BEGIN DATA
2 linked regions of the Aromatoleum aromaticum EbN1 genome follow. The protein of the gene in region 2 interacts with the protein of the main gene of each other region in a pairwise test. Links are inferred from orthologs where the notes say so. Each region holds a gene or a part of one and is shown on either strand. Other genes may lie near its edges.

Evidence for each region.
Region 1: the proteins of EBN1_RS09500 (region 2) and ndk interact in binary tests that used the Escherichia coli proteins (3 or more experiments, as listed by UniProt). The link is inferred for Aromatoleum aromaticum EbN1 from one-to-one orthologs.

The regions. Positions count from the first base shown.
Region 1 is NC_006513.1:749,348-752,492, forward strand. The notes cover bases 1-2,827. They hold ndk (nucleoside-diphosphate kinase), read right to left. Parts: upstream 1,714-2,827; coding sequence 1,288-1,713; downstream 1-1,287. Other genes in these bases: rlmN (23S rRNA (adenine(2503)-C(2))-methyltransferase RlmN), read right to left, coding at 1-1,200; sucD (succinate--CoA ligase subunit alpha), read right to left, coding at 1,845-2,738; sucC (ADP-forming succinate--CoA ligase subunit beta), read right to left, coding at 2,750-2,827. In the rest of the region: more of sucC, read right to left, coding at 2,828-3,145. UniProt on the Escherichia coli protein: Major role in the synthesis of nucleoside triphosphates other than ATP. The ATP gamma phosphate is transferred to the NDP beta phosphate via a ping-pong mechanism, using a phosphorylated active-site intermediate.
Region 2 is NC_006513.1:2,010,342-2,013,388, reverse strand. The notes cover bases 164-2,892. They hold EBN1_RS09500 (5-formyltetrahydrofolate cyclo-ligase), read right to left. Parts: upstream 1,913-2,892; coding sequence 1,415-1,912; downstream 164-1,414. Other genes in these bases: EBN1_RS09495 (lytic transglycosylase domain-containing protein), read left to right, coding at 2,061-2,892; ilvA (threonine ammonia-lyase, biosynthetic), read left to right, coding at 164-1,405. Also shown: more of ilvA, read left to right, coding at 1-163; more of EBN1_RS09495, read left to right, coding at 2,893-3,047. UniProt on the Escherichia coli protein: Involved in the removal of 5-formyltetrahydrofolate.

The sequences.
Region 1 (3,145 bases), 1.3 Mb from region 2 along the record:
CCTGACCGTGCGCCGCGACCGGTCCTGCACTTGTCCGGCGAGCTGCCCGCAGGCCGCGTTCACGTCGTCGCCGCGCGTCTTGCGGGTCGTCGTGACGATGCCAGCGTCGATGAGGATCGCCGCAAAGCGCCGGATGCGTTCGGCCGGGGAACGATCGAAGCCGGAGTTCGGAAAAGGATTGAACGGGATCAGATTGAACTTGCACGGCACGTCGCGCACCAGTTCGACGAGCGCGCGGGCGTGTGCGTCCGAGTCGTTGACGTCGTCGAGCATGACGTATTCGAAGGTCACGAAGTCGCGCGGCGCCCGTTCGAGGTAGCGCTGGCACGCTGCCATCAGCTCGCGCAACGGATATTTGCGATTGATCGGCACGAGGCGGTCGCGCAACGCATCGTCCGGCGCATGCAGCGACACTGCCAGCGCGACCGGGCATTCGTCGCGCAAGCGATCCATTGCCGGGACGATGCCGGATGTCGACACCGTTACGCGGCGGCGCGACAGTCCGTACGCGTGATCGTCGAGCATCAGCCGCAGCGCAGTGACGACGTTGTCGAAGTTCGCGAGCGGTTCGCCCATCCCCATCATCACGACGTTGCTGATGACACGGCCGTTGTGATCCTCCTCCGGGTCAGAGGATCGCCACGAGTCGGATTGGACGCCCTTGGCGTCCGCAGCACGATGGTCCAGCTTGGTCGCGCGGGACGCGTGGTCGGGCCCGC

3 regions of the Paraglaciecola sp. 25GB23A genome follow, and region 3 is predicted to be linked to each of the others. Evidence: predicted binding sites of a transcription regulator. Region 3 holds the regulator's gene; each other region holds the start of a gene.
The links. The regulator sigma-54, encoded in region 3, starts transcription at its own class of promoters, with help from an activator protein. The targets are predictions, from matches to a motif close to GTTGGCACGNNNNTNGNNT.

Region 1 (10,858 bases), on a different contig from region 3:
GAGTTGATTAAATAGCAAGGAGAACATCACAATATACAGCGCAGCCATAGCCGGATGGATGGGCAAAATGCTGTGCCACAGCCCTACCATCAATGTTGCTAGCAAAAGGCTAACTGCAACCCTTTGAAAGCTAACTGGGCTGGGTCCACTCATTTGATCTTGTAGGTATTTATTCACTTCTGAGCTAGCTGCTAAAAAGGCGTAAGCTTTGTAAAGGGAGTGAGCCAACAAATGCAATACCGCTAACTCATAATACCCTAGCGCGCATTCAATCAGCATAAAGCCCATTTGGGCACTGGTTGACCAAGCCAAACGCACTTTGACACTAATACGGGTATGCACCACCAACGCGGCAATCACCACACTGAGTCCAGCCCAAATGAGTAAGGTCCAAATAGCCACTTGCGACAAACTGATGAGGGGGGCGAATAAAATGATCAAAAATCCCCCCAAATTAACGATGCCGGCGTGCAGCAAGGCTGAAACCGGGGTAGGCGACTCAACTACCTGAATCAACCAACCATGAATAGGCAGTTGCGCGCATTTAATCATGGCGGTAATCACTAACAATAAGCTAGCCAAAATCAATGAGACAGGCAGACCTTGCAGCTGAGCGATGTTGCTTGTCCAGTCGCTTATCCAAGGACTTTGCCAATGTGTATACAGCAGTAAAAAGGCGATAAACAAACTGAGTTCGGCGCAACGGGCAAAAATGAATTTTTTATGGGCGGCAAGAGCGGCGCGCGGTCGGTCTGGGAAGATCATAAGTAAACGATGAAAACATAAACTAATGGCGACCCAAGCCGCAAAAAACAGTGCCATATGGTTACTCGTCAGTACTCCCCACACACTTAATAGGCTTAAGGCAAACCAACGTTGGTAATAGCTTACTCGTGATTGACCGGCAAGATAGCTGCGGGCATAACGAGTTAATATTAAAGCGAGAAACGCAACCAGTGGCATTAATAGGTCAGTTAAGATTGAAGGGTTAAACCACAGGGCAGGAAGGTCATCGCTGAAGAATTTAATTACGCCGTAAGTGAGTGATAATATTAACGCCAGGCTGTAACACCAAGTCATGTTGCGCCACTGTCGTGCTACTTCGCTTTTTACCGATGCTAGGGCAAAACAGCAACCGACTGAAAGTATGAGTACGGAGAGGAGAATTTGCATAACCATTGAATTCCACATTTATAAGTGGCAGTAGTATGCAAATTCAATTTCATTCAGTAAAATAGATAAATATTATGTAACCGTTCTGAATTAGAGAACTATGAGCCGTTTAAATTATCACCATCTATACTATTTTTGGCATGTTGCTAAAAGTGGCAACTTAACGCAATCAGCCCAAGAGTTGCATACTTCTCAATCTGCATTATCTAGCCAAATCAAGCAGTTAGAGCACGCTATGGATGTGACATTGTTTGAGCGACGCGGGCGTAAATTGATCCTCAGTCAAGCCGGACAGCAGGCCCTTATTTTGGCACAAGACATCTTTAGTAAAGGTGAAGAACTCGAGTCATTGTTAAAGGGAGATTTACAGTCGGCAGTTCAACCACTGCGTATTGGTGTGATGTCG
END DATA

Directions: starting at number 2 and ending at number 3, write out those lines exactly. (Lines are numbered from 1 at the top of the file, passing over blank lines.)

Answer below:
Evidence for each region.
Region 1: the proteins of EBN1_RS09500 (region 2) and ndk interact in binary tests that used the Escherichia coli proteins (3 or more experiments, as listed by UniProt). The link is inferred for Aromatoleum aromaticum EbN1 from one-to-one orthologs.